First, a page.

Throughout Lent, we invite you to journey alongside some of our refugee friends. Where do we see God’s light guiding us?
This week we will introduce you to Rose, who was accompanied by staff and volunteers from JRS Europe as she fled atrocities in her home country.
Rose, originally from the Democratic Republic of Congo (DRC), had been a professional footballer for many years, playing for teams across Africa. As she shares her story, she is living in a shelter run by JRS for refugee women in Rome, a long way away from the training and football grounds that were her life and passion back in Africa.
Some 10 years ago, she had decided to start playing for the military team in DRC but soon began to realise that many terrible things were happening across her country. She would hear reports of abuse that the army were committing against people. “Many bad things were happening which I didn’t like.”
As part of their job, Rose and her team mates were required to promote a lot of pro-government propaganda. “When we had a game, we had to wear Kabila t-shirts. But I didn’t want to do propaganda for Kabila.” Rose’s reluctance to promote the Congolese President, Joseph Kabila, was inevitably going to result in problems for her but she could not continue to show support for a government that were carrying out killings on its own people.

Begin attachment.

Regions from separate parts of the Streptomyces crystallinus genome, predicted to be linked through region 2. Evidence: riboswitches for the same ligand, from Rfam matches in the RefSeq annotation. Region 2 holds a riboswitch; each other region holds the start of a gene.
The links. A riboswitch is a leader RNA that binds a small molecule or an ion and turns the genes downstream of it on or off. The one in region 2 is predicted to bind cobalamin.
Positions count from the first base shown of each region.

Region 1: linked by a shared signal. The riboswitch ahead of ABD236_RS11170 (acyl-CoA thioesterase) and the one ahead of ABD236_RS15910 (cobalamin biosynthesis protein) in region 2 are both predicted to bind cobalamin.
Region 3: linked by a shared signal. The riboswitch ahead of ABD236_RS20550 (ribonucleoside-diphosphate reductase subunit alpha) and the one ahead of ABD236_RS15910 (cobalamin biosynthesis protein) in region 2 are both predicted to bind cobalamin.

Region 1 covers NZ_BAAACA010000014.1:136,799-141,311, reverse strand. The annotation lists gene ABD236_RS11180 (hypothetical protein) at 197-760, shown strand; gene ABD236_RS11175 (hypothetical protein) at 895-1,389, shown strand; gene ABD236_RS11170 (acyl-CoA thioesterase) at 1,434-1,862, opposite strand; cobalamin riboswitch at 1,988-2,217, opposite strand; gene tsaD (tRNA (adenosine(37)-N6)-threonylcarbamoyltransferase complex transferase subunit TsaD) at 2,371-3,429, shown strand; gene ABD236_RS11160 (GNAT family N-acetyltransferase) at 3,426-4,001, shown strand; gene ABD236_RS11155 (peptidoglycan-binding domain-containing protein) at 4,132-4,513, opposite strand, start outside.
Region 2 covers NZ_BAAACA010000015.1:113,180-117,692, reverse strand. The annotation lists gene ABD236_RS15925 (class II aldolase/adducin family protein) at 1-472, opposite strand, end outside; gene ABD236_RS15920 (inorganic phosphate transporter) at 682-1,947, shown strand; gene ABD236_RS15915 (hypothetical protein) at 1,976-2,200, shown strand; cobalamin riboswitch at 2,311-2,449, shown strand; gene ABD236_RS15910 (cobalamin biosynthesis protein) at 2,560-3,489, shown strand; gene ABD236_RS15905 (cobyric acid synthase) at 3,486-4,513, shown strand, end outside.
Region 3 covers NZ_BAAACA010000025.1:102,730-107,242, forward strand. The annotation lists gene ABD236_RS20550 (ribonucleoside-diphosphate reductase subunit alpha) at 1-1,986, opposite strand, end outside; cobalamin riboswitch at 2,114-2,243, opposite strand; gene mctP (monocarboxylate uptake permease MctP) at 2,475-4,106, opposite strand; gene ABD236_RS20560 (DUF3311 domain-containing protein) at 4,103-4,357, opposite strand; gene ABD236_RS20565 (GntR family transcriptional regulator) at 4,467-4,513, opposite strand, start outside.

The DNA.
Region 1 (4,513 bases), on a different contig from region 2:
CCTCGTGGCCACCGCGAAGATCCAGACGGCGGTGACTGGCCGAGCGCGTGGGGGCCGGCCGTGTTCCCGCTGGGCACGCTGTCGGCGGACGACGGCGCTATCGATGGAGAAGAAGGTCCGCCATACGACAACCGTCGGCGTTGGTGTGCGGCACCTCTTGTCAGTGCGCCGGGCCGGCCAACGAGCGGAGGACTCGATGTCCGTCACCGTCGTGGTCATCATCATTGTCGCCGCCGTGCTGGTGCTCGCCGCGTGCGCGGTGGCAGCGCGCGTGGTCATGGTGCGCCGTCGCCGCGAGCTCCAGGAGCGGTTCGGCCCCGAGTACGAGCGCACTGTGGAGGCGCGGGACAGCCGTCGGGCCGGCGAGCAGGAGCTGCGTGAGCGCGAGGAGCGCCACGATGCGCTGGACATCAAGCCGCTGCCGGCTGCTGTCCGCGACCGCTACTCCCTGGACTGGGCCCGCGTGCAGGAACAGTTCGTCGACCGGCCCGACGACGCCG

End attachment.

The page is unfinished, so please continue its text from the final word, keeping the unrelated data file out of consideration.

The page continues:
Today, we invite you to spend some time with the readings of the day and join Sr. Lynne FCJ in a space of prayer and reflection:
‘I was sure that the prophet would come out and stand there and move his hand over the spot and heal me’ … and Naaman went away angry, but his servants said ‘If the prophet had told you to do something extraordinary you would have done it… all the more then when he says wash and be clean….’
We can all be a bit like this – full of our own significance and expecting solutions to be complicated. Perhaps the message we can take from Naaman’s story is the invitation not to focus on the complicated solutions but to seek the simple possibilities that are close to us and within our reach. If Naaman had remained focused on the complex he would have left in anger and done nothing.
Confronted with many issues of injustice in our world we can feel overwhelmed and unable to act in the face of such complex problems. Maybe the call for each one of us this Lent is to do what is possible, knowing that it may not solve the world situation but it can bring light to an individual.
What might this mean in practice? It may mean to welcome the newcomer in our community, to be interested in their story, to offer practical companionship or even a friendly smile.